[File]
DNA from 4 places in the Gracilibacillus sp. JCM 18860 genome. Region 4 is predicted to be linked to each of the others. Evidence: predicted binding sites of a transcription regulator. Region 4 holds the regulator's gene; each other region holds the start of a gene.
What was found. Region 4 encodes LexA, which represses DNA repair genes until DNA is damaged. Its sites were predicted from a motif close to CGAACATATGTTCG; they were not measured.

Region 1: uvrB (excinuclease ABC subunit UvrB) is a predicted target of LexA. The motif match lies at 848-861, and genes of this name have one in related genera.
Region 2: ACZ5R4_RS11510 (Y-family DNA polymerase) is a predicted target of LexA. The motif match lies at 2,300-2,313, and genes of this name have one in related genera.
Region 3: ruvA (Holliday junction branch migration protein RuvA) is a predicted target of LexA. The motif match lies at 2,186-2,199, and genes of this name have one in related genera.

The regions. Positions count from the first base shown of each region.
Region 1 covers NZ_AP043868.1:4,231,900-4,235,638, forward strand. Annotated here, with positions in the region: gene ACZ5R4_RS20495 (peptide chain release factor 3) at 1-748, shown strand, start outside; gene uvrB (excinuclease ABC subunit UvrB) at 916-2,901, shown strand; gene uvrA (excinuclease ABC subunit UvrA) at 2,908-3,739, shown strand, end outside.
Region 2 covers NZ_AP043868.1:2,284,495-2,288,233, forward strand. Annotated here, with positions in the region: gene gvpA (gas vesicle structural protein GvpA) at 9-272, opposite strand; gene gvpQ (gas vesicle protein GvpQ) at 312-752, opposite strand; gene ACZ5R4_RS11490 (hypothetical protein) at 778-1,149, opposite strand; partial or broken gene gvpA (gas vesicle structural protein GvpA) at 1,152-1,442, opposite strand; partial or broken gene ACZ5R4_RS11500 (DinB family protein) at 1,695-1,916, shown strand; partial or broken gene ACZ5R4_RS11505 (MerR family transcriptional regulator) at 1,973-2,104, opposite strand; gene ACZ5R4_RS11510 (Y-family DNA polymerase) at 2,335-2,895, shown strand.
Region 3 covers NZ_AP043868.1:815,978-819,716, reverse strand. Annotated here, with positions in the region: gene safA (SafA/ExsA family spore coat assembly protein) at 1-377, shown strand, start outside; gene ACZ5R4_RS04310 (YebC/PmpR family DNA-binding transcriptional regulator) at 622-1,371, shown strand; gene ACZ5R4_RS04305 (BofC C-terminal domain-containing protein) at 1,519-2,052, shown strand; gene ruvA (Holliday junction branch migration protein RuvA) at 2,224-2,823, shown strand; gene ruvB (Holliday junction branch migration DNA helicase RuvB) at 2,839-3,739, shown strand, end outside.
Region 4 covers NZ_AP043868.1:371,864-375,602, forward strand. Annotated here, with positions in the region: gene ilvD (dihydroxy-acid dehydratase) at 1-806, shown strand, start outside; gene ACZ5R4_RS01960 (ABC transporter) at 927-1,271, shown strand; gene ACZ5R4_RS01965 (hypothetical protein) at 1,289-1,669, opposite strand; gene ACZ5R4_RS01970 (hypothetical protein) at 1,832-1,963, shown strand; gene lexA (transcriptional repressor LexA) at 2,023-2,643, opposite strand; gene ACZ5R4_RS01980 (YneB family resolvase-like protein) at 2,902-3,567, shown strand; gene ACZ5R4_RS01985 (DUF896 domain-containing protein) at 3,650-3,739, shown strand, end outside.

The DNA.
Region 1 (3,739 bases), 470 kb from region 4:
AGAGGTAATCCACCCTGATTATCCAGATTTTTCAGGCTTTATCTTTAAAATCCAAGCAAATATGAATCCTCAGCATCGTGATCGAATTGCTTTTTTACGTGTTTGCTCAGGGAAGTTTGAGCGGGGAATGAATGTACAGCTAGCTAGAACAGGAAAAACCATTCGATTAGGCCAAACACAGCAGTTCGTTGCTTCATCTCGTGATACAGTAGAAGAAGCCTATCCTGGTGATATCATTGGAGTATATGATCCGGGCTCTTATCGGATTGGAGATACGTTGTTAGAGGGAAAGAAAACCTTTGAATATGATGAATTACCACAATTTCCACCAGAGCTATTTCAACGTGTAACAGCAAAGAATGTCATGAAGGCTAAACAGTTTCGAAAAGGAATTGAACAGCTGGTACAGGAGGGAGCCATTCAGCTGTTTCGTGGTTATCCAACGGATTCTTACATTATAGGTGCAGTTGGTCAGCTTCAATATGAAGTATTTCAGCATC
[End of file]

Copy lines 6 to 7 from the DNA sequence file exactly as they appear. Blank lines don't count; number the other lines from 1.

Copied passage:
The regions. Positions count from the first base shown of each region.
Region 1 covers NZ_AP043868.1:4,231,900-4,235,638, forward strand. Annotated here, with positions in the region: gene ACZ5R4_RS20495 (peptide chain release factor 3) at 1-748, shown strand, start outside; gene uvrB (excinuclease ABC subunit UvrB) at 916-2,901, shown strand; gene uvrA (excinuclease ABC subunit UvrA) at 2,908-3,739, shown strand, end outside.